Shader Instance Data

If the data is separate for each shader instance, it can be created in the init shader and attached to the shader instance itself. This is the recommended method for preprocessing shader parameters into a form that simplifies later shader calls during rendering. For example, if a shader parameter specifies an angle in radians or degrees, converting the angle to the cosine of the angle once in advance can save millions of expensive cosine computations in the main body of the shader. Here is an example:

DLLEXPORT void myshader_init(      /* init shader */
    miState         *state,
    struct myshader *paras,
    miBoolean       *inst_req)
{
    if (!paras)
        *inst_req = miTRUE;
    else {
        struct mystruct **mydata;
        mi_query(miQ_FUNC_USERPTR, state, 0, &mydata);
        *mydata = mi_mem_allocate(...);
        (*mydata)->cos_angle = cos(*mi_eval_scalar(&paras->angle));
        ...
    }
}

DLLEXPORT void myshader_exit(      /* exit shader */
    miState         *state,
    struct myshader *paras)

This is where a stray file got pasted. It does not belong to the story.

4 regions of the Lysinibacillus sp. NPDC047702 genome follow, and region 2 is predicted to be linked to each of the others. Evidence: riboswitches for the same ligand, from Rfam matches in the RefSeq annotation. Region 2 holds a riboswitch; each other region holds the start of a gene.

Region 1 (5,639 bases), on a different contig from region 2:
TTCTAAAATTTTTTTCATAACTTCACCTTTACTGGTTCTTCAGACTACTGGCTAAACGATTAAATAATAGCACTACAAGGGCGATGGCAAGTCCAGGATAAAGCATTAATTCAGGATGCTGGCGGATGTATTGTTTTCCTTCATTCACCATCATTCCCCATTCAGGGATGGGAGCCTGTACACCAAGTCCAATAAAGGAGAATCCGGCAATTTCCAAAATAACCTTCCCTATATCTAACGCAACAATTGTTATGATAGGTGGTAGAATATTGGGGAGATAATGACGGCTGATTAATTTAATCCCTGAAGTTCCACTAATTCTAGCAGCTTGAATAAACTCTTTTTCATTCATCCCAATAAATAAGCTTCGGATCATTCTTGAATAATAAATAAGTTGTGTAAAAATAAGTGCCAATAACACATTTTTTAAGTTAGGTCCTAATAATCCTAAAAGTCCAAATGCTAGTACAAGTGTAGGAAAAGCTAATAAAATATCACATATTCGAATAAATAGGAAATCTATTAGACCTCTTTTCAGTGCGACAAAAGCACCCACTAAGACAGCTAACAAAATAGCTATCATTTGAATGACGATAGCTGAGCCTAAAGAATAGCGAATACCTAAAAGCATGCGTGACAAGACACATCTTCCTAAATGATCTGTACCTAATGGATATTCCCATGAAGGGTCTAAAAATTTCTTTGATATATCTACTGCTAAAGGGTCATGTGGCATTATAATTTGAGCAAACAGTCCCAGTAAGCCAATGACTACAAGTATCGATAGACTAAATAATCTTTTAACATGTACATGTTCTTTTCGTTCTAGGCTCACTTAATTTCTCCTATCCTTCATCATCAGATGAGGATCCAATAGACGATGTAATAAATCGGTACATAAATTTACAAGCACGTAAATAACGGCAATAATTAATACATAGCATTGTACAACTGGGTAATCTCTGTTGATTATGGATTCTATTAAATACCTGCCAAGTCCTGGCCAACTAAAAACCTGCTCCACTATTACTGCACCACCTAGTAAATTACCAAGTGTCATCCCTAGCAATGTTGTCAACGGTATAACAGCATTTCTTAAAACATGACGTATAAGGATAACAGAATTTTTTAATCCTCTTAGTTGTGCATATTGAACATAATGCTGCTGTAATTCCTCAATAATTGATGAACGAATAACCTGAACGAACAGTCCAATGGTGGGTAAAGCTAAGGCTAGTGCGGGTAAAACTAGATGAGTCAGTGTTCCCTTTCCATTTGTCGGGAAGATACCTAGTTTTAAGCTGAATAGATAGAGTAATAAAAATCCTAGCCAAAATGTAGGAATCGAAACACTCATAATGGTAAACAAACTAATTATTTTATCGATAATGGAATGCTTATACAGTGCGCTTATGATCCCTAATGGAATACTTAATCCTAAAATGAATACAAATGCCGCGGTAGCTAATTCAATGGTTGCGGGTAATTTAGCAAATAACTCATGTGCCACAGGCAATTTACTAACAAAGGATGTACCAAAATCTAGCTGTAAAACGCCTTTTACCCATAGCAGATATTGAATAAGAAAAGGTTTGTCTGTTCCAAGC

{
    if (paras) {
        struct mystruct **mydata;
        mi_query(miQ_FUNC_USERPTR, state, 0, &mydata);
        mi_mem_release(*mydata);
    }
    return(miTRUE);
}

DLLEXPORT void myshader(           /* main shader */
    miState         *state,
    struct myshader *paras)
{
    struct mystruct **mydata;
    mi_query(miQ_FUNC_USERPTR, state, 0, &mydata);
    ...use (*mydata)->cos_angle...
    return(miTRUE);
}

Note that the init shader first requests instance initializations by setting inst_req to miTRUE, and creating the instance data for each instance initialization, indicated by a nonzero paras pointer. (Refer to page shaderinit for information on the difference between shader initialization and shader instance initialization.) Similarly, the exit instance shader deletes the data.

Note that this relies on the angle shader parameter to be constant. It is obtained only once with mi_eval_scalar, so this parameter cannot be attached to another shader that computes a new angle for each shader call. Since this is often desirable, the example above is a bit contrived.

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